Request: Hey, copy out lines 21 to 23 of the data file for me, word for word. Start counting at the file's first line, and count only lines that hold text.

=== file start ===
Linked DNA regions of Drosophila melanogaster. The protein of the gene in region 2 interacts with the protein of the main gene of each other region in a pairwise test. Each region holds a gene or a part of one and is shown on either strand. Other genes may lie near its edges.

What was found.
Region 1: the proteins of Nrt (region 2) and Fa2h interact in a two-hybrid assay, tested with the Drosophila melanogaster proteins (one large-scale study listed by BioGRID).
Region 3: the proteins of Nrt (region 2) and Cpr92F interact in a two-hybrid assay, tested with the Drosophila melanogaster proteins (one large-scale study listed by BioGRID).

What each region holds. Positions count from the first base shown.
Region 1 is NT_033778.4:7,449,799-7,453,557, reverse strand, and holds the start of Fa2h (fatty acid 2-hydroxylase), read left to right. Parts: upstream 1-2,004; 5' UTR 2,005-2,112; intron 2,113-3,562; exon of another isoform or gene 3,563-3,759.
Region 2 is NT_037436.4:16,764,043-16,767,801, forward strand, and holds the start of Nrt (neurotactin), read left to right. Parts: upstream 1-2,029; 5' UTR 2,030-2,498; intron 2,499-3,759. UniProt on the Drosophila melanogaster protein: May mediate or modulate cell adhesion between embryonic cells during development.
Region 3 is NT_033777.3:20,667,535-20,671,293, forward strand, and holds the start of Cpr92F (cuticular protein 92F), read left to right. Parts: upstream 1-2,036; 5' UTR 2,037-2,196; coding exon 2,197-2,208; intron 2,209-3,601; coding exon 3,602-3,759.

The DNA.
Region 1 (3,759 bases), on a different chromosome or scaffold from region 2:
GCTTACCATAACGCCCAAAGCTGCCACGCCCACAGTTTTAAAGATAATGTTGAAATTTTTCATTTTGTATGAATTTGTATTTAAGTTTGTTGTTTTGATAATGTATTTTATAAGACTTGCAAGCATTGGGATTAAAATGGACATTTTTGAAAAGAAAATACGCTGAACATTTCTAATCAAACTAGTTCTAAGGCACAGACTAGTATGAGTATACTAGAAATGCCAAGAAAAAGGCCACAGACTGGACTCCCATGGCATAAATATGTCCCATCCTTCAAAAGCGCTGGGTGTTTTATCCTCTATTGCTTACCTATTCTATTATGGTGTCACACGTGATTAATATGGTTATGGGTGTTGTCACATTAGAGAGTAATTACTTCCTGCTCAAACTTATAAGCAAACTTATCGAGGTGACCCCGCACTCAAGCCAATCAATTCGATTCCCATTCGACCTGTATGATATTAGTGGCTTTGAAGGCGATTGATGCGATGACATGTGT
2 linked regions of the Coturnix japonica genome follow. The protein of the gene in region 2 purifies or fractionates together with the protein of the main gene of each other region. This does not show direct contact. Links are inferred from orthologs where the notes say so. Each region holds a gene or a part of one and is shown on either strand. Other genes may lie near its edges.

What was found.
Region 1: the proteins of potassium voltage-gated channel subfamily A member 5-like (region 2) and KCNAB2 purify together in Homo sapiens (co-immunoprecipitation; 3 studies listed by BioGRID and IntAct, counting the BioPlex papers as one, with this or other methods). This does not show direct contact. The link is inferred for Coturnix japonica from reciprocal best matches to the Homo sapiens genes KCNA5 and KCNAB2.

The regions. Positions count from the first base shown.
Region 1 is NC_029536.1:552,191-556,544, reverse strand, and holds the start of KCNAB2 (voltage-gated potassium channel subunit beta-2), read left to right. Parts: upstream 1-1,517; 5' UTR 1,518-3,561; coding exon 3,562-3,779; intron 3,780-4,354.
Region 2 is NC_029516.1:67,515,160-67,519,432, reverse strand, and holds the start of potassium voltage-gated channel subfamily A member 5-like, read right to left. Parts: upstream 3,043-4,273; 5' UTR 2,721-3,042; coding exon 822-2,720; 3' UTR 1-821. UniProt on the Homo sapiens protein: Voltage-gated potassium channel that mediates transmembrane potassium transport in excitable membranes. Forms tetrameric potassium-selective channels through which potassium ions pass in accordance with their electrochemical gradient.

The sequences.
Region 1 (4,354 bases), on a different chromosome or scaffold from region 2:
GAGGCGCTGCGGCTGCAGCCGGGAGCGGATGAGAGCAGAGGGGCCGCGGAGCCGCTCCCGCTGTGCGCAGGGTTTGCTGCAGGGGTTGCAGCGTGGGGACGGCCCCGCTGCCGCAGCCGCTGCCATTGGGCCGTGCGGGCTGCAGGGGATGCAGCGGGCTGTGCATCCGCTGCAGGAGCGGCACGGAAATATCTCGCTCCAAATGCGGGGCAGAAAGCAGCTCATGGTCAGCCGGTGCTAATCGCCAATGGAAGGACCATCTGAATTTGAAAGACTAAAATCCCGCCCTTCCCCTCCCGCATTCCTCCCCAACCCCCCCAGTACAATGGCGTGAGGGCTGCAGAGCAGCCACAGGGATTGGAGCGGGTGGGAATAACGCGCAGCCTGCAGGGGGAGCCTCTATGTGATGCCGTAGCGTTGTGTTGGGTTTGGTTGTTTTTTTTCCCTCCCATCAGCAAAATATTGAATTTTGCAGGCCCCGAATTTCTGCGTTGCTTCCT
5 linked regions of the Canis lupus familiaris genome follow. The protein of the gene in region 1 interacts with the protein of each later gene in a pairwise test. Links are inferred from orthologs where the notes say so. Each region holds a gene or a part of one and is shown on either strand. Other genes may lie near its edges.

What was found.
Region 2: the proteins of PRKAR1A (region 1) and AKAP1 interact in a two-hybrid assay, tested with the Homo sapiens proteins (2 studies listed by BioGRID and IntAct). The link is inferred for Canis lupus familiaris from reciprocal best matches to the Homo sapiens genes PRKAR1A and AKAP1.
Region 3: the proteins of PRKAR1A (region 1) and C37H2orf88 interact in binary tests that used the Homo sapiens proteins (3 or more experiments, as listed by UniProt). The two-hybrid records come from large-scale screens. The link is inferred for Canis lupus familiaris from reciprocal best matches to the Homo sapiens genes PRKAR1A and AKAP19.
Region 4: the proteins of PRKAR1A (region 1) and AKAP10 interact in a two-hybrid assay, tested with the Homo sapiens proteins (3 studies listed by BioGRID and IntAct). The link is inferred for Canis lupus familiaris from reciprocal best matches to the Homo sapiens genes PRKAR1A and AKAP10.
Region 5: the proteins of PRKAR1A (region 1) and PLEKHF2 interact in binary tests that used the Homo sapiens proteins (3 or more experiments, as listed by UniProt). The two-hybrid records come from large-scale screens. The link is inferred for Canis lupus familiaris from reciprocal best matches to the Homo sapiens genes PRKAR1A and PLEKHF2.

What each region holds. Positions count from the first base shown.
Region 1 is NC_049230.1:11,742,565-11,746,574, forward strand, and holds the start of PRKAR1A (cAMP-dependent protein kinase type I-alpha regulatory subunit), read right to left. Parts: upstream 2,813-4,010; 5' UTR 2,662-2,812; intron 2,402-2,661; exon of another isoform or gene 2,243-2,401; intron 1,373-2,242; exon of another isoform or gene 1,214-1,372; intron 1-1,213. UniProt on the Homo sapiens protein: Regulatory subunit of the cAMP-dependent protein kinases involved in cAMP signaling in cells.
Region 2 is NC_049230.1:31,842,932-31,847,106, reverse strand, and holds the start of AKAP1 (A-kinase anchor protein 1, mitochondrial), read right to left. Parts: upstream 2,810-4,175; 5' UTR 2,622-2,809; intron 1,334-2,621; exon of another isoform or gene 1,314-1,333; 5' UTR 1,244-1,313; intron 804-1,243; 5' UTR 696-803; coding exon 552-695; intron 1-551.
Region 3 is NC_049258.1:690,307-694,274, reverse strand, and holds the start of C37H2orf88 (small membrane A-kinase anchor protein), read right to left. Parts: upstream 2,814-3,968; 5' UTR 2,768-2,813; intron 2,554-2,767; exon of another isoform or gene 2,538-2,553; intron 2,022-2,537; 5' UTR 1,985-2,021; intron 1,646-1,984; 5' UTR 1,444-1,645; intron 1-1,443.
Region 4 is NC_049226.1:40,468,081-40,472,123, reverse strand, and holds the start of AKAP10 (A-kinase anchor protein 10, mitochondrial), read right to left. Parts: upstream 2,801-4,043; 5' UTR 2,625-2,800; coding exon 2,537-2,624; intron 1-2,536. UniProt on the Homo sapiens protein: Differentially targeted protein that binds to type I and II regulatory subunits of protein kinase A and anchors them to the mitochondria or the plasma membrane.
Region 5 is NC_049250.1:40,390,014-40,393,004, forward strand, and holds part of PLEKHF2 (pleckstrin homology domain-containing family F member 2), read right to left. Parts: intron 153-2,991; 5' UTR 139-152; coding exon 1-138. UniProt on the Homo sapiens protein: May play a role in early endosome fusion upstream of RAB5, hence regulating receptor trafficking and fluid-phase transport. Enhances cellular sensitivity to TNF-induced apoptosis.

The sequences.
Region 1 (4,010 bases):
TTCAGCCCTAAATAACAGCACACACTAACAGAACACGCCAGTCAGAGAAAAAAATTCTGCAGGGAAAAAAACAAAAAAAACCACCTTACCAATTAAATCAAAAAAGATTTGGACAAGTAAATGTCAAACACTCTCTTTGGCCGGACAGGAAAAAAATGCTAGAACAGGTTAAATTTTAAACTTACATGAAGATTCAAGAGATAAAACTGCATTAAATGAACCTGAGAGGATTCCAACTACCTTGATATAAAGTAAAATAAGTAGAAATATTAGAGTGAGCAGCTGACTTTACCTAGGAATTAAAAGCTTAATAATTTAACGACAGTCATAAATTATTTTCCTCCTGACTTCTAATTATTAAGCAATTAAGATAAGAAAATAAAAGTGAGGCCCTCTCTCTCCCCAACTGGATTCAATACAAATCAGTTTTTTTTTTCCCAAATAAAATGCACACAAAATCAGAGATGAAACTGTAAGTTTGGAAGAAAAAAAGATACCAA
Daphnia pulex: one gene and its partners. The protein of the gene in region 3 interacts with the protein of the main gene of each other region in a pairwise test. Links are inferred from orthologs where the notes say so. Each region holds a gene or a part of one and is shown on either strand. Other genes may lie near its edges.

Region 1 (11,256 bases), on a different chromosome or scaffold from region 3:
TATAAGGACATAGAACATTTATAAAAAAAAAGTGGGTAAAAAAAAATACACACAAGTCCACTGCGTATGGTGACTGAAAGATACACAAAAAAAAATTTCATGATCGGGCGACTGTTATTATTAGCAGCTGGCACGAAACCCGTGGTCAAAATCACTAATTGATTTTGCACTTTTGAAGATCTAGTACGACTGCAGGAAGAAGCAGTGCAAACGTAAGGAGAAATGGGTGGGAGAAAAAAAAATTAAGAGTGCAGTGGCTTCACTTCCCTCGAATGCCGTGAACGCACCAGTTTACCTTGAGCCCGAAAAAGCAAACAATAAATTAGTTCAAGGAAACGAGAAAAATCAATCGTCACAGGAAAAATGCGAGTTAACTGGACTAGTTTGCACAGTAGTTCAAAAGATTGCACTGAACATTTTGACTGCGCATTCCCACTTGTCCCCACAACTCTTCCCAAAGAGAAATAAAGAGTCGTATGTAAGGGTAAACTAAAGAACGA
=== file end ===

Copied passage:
5 linked regions of the Canis lupus familiaris genome follow. The protein of the gene in region 1 interacts with the protein of each later gene in a pairwise test. Links are inferred from orthologs where the notes say so. Each region holds a gene or a part of one and is shown on either strand. Other genes may lie near its edges.

What was found.
Region 2: the proteins of PRKAR1A (region 1) and AKAP1 interact in a two-hybrid assay, tested with the Homo sapiens proteins (2 studies listed by BioGRID and IntAct). The link is inferred for Canis lupus familiaris from reciprocal best matches to the Homo sapiens genes PRKAR1A and AKAP1.